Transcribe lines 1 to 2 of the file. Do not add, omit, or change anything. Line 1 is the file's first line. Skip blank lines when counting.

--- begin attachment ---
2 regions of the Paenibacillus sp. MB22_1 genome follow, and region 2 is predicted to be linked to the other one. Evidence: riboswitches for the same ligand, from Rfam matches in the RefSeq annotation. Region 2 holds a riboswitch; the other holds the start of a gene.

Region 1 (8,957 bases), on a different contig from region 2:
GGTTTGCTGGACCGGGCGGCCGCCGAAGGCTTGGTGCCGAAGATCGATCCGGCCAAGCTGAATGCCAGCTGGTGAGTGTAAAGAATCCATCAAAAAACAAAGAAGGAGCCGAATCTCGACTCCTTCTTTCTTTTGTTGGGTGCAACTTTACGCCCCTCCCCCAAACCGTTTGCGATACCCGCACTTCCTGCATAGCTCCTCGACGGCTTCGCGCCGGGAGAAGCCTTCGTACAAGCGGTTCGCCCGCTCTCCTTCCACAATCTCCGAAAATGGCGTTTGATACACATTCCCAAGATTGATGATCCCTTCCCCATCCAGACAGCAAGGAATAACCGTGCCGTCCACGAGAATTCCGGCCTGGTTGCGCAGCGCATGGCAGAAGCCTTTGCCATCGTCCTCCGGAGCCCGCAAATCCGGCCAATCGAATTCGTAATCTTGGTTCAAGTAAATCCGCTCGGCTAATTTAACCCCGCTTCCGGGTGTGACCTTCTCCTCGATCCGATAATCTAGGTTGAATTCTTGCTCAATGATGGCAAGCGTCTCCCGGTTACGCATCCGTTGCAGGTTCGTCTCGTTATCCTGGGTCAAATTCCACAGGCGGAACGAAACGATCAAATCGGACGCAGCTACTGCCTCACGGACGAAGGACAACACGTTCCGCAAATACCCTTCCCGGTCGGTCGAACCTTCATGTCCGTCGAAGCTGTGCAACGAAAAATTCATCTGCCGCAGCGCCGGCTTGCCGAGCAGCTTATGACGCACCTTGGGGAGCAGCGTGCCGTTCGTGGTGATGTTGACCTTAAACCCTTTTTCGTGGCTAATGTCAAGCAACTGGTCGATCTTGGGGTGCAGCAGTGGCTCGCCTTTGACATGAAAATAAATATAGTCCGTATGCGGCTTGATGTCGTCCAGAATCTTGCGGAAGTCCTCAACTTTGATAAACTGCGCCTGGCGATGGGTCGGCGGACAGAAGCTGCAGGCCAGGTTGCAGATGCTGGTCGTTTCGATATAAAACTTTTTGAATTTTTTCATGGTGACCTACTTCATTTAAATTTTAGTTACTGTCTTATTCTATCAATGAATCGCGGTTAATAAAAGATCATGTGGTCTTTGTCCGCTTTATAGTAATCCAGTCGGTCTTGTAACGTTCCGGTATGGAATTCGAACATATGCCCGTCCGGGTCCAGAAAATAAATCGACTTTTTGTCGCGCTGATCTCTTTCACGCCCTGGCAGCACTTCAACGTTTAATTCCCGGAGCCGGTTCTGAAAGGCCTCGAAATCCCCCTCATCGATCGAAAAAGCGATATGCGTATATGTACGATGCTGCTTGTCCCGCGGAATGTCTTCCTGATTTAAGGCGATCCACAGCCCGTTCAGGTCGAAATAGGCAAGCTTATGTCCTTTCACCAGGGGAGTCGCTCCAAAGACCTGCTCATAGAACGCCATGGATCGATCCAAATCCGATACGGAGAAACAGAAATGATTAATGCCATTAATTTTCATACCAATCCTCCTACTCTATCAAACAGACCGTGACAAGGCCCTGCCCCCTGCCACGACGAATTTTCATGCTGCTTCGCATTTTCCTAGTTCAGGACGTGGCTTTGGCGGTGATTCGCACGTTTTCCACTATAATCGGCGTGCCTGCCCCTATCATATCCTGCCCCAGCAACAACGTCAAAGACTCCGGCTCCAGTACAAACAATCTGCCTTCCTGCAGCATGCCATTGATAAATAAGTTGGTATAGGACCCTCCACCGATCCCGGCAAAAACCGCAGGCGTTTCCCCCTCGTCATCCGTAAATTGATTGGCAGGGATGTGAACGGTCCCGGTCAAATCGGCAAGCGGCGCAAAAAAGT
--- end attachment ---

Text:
2 regions of the Paenibacillus sp. MB22_1 genome follow, and region 2 is predicted to be linked to the other one. Evidence: riboswitches for the same ligand, from Rfam matches in the RefSeq annotation. Region 2 holds a riboswitch; the other holds the start of a gene.

Region 1 (8,957 bases), on a different contig from region 2: